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SALT LAKE CITY — As thousands of runners in the eighth annual Salt Lake City Marathon pound the pavement Saturday morning, Jennifer Christensen will be noodling the best route out of her Millcreek neighborhood.
"My brother is getting married Saturday at the (Salt Lake) Temple. Luckily, his fiancée is a runner and she's aware of the situation. I'm just nervous I'm not going to make it to the wedding," Christensen said.
It's a command performance, so Christensen is beginning to map out some alternatives. Last year, she spent 45 minutes attempting to leave her neighborhood during the race. After explaining her predicament to a kindly police officer, she was allowed to cross a street. "Luckily, he let me through."
Despite the inconvenience, Christensen said she enjoys the fact that the marathon winds through some residential neighborhoods. "Sometimes, I wish it was on less busy streets or on fewer main streets. It would make it easier for people who have to commute."
The Salt Lake Marathon, which goes through parts of Salt Lake City, South Salt Lake, Murray and unincorporated Salt Lake County, has some real world impacts — good and bad.
Scott Kerr, the marathon's vice president of race operations for the Salt Lake City, said 11,000 participants will take part in this year's races. Some 1,500 volunteers help stage the 8th-annual event, which also includes a half-marathon, 5K and bike tour.
"We have a lot of moving parts and we're all moving in the same direction. That's a good thing," he said.
Many neighborhoods embrace marathon
The event snakes through five municipalities, so it obviously creates some disruptions, Kerr said. The marathon attempts to mitigate the confusion by working with neighborhoods and teaming with public safety officials to ensure the event operates as safely as possible, he said.
The marathon's websitehas a route map, time frames for each leg of the race and other information.
Over the years, some neighborhoods have come to embrace the annual event, Kerr said.
"Some people go out to the curb with the neighbors and cheer on the runners. We hear more of that every year. It's nice to see and I know the runners truly appreciate it," he said.
The marathon has spectator appeal because "it's one of the few sports events that roll out in your backyard. In addition, it travels through five municipalities. In each one, they witness inspirational stories in their backyards," he said.
Most people interviewed by the Deseret News take the event in stride. If they're aware of the route and projected time frames, most people weather the disruption well.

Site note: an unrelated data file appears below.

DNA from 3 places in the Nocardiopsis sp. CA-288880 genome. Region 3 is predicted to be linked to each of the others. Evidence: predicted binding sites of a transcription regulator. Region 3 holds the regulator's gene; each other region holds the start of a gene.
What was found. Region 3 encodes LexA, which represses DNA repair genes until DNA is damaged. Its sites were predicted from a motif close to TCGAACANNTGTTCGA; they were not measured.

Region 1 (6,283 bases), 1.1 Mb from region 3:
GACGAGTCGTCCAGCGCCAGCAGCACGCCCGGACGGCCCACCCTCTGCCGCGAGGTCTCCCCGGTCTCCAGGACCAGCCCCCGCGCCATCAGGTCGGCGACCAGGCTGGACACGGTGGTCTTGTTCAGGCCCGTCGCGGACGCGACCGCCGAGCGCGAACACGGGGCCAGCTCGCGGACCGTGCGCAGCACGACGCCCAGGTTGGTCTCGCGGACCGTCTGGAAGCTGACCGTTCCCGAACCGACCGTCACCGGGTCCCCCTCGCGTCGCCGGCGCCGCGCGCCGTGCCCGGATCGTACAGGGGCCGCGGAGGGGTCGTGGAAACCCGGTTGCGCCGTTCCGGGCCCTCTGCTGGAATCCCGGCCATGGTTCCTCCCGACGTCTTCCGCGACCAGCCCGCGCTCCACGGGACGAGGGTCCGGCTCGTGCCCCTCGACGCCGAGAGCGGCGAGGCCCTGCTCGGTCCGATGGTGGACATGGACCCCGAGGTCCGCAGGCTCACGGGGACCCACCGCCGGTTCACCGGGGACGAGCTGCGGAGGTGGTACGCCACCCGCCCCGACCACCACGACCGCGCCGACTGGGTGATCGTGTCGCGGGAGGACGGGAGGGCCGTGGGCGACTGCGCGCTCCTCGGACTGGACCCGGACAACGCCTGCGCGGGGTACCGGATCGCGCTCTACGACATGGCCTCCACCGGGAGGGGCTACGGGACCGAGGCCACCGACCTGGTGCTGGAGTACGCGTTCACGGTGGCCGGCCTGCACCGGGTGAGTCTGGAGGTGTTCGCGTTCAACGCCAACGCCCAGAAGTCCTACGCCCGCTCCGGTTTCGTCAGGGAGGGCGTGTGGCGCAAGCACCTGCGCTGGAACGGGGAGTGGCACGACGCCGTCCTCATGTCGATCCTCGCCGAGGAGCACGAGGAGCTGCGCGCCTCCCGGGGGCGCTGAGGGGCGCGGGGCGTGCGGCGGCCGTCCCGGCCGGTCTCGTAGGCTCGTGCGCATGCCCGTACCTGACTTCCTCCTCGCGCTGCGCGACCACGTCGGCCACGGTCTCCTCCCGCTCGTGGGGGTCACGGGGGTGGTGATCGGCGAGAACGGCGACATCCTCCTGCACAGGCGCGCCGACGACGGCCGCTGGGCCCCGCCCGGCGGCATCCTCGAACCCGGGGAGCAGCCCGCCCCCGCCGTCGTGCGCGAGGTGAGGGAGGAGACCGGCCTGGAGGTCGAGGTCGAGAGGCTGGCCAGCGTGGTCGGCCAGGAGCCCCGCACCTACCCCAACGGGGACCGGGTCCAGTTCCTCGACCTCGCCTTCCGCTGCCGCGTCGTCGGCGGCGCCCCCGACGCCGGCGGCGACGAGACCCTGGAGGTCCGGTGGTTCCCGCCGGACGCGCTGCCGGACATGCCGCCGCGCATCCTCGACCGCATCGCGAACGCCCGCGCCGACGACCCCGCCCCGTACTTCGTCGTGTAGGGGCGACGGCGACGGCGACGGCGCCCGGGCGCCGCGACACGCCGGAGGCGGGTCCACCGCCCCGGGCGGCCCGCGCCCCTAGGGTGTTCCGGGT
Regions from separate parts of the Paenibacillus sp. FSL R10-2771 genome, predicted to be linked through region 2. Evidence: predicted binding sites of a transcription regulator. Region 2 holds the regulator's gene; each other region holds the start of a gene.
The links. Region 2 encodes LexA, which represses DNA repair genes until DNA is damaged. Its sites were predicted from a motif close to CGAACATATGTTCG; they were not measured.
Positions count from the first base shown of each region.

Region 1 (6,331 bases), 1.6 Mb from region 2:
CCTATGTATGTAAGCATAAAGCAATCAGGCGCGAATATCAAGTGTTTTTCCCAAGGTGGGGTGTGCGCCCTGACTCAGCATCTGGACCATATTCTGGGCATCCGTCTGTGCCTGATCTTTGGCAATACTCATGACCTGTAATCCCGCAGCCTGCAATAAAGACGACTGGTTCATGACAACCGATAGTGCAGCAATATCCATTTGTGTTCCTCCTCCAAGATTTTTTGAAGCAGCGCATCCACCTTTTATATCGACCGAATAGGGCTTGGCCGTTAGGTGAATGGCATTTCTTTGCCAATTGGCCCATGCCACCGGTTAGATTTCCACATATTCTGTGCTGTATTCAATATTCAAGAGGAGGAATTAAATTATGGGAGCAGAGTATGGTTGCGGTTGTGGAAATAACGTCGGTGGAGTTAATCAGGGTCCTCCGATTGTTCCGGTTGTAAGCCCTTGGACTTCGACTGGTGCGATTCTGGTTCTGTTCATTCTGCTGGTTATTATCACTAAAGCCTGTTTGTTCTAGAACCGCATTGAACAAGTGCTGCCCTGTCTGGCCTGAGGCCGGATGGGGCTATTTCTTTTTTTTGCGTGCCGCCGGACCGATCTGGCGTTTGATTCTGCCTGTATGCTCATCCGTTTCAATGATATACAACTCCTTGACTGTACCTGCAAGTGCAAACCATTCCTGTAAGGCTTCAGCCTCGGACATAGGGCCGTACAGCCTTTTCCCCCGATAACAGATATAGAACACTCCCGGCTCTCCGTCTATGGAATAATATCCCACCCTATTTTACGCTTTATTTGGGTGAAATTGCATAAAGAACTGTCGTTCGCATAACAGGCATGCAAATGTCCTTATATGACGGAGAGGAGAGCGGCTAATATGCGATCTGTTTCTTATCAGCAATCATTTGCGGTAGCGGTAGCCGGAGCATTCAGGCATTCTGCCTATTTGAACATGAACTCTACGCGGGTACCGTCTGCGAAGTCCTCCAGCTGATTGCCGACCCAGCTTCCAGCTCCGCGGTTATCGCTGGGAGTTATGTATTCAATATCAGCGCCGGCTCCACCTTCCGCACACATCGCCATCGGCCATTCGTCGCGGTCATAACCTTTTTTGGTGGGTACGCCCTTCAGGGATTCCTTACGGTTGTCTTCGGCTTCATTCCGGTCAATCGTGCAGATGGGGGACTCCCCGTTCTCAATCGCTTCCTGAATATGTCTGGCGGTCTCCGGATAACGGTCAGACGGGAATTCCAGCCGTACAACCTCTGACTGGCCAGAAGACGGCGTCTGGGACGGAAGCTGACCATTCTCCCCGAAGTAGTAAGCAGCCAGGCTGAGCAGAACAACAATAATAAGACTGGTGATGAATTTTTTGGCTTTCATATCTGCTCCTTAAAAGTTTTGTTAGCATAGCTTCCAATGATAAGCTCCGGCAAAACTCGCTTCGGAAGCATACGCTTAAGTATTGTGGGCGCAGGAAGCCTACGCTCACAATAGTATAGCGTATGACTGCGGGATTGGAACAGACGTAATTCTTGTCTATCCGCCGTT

Loren Mott, director of recreation for Impact United Soccer Club, said the club alerts parents about the race by email and posts a reminder on its website.
"What gets people, if they're already running late and they don't know the race is going on and they get a little frustrated because they can't get where they want to go," Mott said.
"I think if people plan ahead, they're OK," he said.
Even if residents aren't excited about the race, many are accepting of it -- and its disruptions.
Bill Leslie, manager of Leslie's Bakery, 2308 E. Murray-Holladay Road, said the closure of 2300 East "affects us every year."
|Intersection||Community||Approximate Closure Time|
|Foothill Drive and Wasatch Drive||Salt Lake City||5 a.m. to 7:30 a.m.|
|Foothill Drive and 2300 East||Salt Lake City||5 a.m. to 8:30 a.m.|
|2000 East and 3300 South||Millcreek||5:45 a.m. to 9:15 a.m.|
|Highland Drive and 2700 South||Sugar House||5:30 a.m. to 9 a.m.|
|Highland Drive and 1700 South||Sugar House||5:30 a.m. to 9:45 a.m.|
|4500 South to 2300 East||Holladay||6 a.m. to 10:15 a.m.|
|Highland Drive and 6200 South||Holladay||6:15 a.m. to 10:30 a.m.|
|4500 South and 500 East||Murray||6:30 a.m. to 11:30 a.m.|
|2100 South and 500 East||Sugar House||6:30 a.m. to 12 p.m.|
|State Street and South Temple||Salt Lake City||6:30 a.m. to 1 p.m.|
"You just have to say, 'That's the way it is.' They have the right to run the race in the street. I don't let it bother me. It wouldn't change anything. It's almost finished off here by 11 a.m. It's (business) really slow in the morning anyway so it doesn't bother me," Leslie said.
Police coordinate with residents
That's precisely the advice of South Salt Lake Sgt. Gary Keller, who has, in previous years, printed fliers in English and Spanish with directions for alternative routes for officers to hand to drivers who are unable to cross 500 East during the race.
Keller said about 30 South Salt Lake officers are involved in traffic and crowd control on race day, starting at about 4:30 a.m. to arrange orange traffic "candlesticks" barricades along the route.
"It's a process, but it all comes together nicely," he said. "The main thing is, people need to plan an alternative route."
Murray Police Chief Pete Fondaco said the marathon hires about 15 officers to provide traffic and crowd control for the turnaround leg of the race that runs along the east side of the city.
"I don't see that it does much (for the city) but cause a bit of a traffic problem. If you were at the start or finish it probably works better because people congregate and spend some money. Here, they just run by the businesses," Fondaco said, chuckling.